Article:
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Alma Spribille - Fraunhofer ISE | Auf dem Weg zu 100 Prozent

Alma Spribille – Fraunhofer ISE

Interview with Alma Spribille, scientist at the Fraunhofer Institute for Solar Energy Systems Freiburg

Dummy eines Silizium-Wafers
Silicon wafer “dummy” – the colours result from an uneven thickness

My name is Alma Spribille and have studied energy and environmental management in Flensburg. This is an industrial engineering degree program specializing in renewable energy. The solar energy has always fascinated me the most, because the thought of the sun producing energy is very intuitive, all plants do that. Technically implementing this process is exciting. So I’ve done a study project at the Fraunhofer ISE on module connection (Modulverschaltung), and then I came back for the thesis, and work on the development of solar cells. Now I have been working at the Fraunhofer ISE for almost four years on the development of new solar cell structures.

What is the name of the research area?

Crystalline silicon solar cells (Kristalline Silizium-Solarzellen). We do industry-related research, that means solar cell concepts that we think the industry can implement in the next three to five years. Another division does more long-term research, that means solar cell concepts that are currently still relatively far away from the industrial implementation, but potentially can be implemented at some point. The focus is definitely to make the solar cells more efficient and more cost-effective. At the moment I do economic calculations of various solar cell concepts: for example of a standard solar cell, as they currently produced, and a so-called aluminum BSF solar cell (Aluminium-BSF-Solarzelle) and compare them to a passivated rear side solar cells (passivierte Rückseiten-Solarzellen) or MWT solar cells, that allow for higher efficiencies. The point is to assess whether it is worth to invest the extra effort and additional production steps.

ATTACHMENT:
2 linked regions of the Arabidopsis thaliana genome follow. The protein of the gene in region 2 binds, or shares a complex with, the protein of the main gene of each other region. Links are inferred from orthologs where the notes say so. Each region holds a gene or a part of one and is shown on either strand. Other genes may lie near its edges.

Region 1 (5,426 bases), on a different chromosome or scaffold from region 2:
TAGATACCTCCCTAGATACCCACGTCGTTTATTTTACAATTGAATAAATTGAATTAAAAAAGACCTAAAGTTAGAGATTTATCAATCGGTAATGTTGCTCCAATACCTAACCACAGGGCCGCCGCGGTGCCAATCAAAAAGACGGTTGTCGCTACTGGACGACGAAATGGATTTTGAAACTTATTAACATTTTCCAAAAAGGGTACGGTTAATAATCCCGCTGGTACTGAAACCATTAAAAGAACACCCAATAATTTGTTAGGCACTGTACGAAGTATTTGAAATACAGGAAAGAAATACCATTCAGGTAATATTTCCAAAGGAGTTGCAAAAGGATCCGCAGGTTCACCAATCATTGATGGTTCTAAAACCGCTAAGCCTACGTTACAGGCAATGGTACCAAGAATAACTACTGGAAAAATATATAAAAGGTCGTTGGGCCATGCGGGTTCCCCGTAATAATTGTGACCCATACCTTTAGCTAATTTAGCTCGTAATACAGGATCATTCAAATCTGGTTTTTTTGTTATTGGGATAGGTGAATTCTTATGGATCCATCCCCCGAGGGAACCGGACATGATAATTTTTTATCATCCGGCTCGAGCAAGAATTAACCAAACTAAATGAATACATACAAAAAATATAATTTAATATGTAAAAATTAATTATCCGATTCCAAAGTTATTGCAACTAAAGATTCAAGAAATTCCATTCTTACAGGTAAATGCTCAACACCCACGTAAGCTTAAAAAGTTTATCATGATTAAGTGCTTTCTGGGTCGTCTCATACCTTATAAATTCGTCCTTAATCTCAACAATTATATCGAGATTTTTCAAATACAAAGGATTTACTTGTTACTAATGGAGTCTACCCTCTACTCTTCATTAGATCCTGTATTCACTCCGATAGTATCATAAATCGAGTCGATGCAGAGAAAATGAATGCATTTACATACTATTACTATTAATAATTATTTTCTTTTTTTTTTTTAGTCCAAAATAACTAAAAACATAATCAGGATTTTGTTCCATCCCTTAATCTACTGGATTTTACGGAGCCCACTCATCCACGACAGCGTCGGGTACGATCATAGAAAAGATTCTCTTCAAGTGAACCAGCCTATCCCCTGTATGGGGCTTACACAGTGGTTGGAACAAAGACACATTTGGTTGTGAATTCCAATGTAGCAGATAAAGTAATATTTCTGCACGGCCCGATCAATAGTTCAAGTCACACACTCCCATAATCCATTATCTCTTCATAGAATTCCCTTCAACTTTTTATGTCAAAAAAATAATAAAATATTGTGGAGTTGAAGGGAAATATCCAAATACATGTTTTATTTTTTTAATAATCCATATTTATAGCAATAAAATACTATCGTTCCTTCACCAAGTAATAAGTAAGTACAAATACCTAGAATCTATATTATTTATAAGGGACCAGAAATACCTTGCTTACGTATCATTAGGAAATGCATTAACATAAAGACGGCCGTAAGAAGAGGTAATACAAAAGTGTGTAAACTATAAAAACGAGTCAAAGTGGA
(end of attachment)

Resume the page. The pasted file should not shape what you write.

How did the solar cell research develop from niche experiments like on the Rappenecker cottage which is not connected to the power grid, to the top-level research today? How did it work to improve the solar cells?

The Rappenecker cottage was equipped with solar panels in 1987. That was quite at the beginning of the development of photovoltaics. The first solar cells however were constructed much earlier, in the 1950s. The first photovoltaic modules on rooftops were installed in the 1970s. Most pioneering projects were like the Rappenecker Cottage off-grid power supply far away from the normal power grid. In the mountains you have to respect environmental protection, because it is a place where people come to relax and enjoy nature. So there is the motivation to search for solutions that replace the diesel generator. Very often there were very dedicated people who had a lot of interest in doing research on solar energy. It was definitely not cost-effective at that time. In the 27 years since the installation of solar cells on the Rappenecker cottage almost everything has improved. Since then, the way how we process the silicon improved in many ways. Firstly, the anti-reflective coating has improved, the material itself has improved and if the material is better, then it also increases the efficiency. We can improve the light trapping with the anti-reflective coating or with the texture and the doping on the front side, the so-called emitter has to be contactable must with the metal, that collects the electricity generated. Especially in this area there has been a very great progress, now all the characteristics of solar cells, the voltage, the current and the so-called filling factor (Füllfaktor) have greatly improved. I think the emitter formation (Emitter-Bildung) and the contact (Kontaktierung) has improved the most between then and now.